Floating Point

So far we've seen how to deal with integers in the range -2,147,483,648 through +2,147,483,647, but sometimes we need to deal with fractional numbers and very large or very small numbers.

For instance, suppose you had 123 shares of stock that were trading at 42 7/8. How much are they worth? Obviously you calculate:

123 * (42+7/8) 123 * (42+.875) 123 * 42.875 5273.625 $5,273.63

Here's how to do it in assembly language:

fld n7 ;load 7.0 (onto FPU stack) fdiv n8 ;divide it by 8.0 fadd n42 ;add 42.0 fmul n123 ;multiply by 123.0 . . . n7 dq 7.0 n8 dq 8.0 n42 dq 42.0 n123 dq 123.0

Floating point instructions have no immediate address mode, like integer instructions have. We can't write:

fld 7.0 ;load 7.0 (onto FPU stack) fdiv 8.0 ;divide it by 8.0 . . .

Instead constants must be fetched from memory as though they were variables.

Floating point values are usually defined using the "dq" (Define Quad word) directive. This sets up four words, or eight bytes. The decimal point in "7.0" tells the assembler to use the floating point form instead of an integer.

Eight bytes is sufficient to hold a 16-digit number along with an exponent that specifies where the decimal point goes. Numbers are stored in what amounts to scientific notation. They can range from the very small value of 2.23*10^-308 to the very large value of 1.79*10^308. Exponential notation is used to write these values like this: 2.23E-308 and 1.79E+308.

Floating point numbers can be stored in single, double, and extended precision. Double precision is the one best matched to the Floating Point Unit (FPU) hardware (like 32-bit precision is best for integers) so it's the one we'll use. This is what the "dq" directive does. (The FPU can also use 16, 32, and 64-bit integers, and 10-digit binary coded decimal - BCD.)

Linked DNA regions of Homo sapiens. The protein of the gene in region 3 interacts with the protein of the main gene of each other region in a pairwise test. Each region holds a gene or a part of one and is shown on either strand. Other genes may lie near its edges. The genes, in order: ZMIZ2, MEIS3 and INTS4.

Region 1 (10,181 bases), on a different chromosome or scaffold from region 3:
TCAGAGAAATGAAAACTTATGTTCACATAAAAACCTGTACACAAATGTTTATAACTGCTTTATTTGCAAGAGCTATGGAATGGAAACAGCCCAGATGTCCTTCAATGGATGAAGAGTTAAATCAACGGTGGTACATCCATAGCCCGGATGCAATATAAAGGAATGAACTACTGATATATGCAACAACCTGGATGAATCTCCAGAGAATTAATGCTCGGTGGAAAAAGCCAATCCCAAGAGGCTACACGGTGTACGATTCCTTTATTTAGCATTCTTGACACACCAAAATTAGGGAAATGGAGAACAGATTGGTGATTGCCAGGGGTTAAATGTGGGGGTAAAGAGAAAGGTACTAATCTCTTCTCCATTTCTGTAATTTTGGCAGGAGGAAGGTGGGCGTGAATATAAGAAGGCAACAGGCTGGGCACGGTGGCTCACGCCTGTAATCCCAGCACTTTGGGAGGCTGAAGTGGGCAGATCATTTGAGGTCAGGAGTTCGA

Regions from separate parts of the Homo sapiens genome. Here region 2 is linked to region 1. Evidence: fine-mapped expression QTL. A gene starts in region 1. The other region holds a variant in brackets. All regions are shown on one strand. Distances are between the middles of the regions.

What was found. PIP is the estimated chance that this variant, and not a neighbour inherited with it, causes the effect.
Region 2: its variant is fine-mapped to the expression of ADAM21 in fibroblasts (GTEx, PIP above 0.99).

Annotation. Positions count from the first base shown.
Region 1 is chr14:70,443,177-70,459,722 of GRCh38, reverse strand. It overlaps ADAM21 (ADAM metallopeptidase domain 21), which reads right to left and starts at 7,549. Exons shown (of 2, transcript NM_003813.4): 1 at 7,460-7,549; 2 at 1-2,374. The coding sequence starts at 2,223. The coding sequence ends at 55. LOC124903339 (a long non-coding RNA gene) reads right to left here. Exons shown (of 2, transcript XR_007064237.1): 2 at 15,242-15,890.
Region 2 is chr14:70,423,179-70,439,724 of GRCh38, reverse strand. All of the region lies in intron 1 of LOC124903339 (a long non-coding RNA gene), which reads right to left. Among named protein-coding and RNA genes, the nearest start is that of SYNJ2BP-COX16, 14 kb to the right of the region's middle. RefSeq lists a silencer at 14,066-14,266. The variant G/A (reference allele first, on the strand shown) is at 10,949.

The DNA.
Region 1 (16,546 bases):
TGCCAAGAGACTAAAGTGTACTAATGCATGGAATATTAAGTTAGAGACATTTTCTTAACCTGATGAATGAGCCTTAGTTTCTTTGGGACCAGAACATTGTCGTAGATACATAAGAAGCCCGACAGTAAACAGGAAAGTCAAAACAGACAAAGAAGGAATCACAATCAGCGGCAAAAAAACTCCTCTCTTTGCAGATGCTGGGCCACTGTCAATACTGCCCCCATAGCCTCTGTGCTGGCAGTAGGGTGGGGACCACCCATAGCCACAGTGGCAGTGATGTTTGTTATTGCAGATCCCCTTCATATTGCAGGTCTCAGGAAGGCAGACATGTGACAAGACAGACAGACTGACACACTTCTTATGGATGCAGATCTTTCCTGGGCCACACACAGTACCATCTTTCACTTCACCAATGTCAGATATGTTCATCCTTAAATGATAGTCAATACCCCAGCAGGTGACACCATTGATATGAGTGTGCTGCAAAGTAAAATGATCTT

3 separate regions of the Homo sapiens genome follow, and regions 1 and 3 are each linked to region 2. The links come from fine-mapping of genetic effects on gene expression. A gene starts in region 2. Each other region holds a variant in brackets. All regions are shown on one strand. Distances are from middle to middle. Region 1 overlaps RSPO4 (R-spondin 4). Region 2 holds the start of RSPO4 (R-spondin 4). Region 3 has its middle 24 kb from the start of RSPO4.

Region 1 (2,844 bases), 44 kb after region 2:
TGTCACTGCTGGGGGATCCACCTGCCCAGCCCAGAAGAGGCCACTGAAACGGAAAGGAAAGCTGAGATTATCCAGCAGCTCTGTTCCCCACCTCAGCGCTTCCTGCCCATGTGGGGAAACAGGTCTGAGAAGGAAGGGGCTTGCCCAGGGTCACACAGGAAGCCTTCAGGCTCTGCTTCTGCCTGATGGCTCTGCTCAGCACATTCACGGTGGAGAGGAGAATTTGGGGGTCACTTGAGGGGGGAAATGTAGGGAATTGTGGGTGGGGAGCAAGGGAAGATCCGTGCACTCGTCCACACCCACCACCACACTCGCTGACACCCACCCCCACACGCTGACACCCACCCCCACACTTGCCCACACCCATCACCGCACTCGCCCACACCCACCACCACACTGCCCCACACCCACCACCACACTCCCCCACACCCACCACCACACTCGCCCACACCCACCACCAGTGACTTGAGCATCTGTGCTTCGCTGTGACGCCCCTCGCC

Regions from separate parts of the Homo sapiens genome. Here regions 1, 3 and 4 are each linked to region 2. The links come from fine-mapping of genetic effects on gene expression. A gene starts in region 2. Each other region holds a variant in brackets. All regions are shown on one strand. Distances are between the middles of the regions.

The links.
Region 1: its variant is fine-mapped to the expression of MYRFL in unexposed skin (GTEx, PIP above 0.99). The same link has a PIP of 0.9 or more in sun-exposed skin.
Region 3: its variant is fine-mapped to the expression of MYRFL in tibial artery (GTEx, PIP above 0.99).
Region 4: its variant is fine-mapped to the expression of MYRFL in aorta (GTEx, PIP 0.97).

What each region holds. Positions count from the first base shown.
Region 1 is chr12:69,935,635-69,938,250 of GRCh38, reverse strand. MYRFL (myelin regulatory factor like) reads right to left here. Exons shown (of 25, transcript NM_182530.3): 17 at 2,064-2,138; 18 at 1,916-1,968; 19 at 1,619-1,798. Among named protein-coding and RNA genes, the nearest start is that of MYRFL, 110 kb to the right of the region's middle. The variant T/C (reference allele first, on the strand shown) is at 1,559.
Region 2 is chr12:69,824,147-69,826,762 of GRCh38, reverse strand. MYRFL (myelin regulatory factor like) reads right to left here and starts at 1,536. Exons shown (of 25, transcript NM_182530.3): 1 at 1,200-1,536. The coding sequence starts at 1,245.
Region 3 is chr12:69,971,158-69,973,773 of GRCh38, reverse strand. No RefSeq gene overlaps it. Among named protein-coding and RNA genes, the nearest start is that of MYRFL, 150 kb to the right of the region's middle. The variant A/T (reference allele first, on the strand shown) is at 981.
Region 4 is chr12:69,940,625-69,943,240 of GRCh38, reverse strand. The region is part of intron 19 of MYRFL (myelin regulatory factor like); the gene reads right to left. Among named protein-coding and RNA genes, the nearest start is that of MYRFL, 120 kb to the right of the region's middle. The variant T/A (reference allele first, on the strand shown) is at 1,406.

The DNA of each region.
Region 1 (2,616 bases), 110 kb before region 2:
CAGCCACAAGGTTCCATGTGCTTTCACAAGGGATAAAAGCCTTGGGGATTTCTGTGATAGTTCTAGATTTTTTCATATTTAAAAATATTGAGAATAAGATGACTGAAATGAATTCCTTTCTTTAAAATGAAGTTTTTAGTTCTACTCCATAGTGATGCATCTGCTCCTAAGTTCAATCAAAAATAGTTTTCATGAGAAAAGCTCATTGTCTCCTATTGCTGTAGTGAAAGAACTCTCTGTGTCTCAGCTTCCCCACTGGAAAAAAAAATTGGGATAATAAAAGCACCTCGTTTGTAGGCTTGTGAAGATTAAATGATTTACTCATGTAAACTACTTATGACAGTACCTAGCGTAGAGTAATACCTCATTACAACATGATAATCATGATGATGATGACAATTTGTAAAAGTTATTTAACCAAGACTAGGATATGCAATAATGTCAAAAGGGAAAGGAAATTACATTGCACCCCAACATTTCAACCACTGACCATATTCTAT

Once upon a time programmers went to great lengths to avoid floating point calculations because they were very slow and cumbersome compared to integer calculations. With the Pentium that's no longer true. In fact a floating point multiply is more than three times faster than an integer multiply (3 cycles versus 10).

The FPU contains eight floating point registers arranged as a stack:

st(0) <-- top of stack st(1) st(2) st(3) st(4) st(5) st(6) st(7)

In our example, FLD N7 pushes 7.0 onto the stack into st(0). FDIV N8 divides the value in st(0) by 8.0 (giving 0.875), and FADD N42 adds 42.0 to it, giving 42.875 in st(0).

This is enough to get you started doing floating point calculations. The FPU instructions are listed on page 4 of PCASM.TXT. Essential descriptions of these instructions are in chapter 5 of Microsoft Assembler Reference. FLOUT.ASM (FLoat OUT - in ASM101.ZIP) is a routine that will display your results. It also provides an extensive example of floating point code. Please give it a look.

Conclusion

This pretty well wraps it up for ASM-101. Hopefully you're now writing programs in assembly language.

There are some additional examples in the bonus pack to inspire you. They have been painstakingly commented to make them easier to understand. GDEMO.ASM shows how to make a lively graphic demo with just 53 bytes. MUSIC.ASM makes beautiful music - or at least the best that can be expected from the PC's beeper speaker. MATRIX2.ASM is the second version of a great intro by G3 - the first version was presented in Hugi Compo 22. (Many similar intros can be downloaded from: 256b.com.) (Windows XP users: Please run MATRIX2 from a DOS prompt in full-screen mode.)

Happy assembling!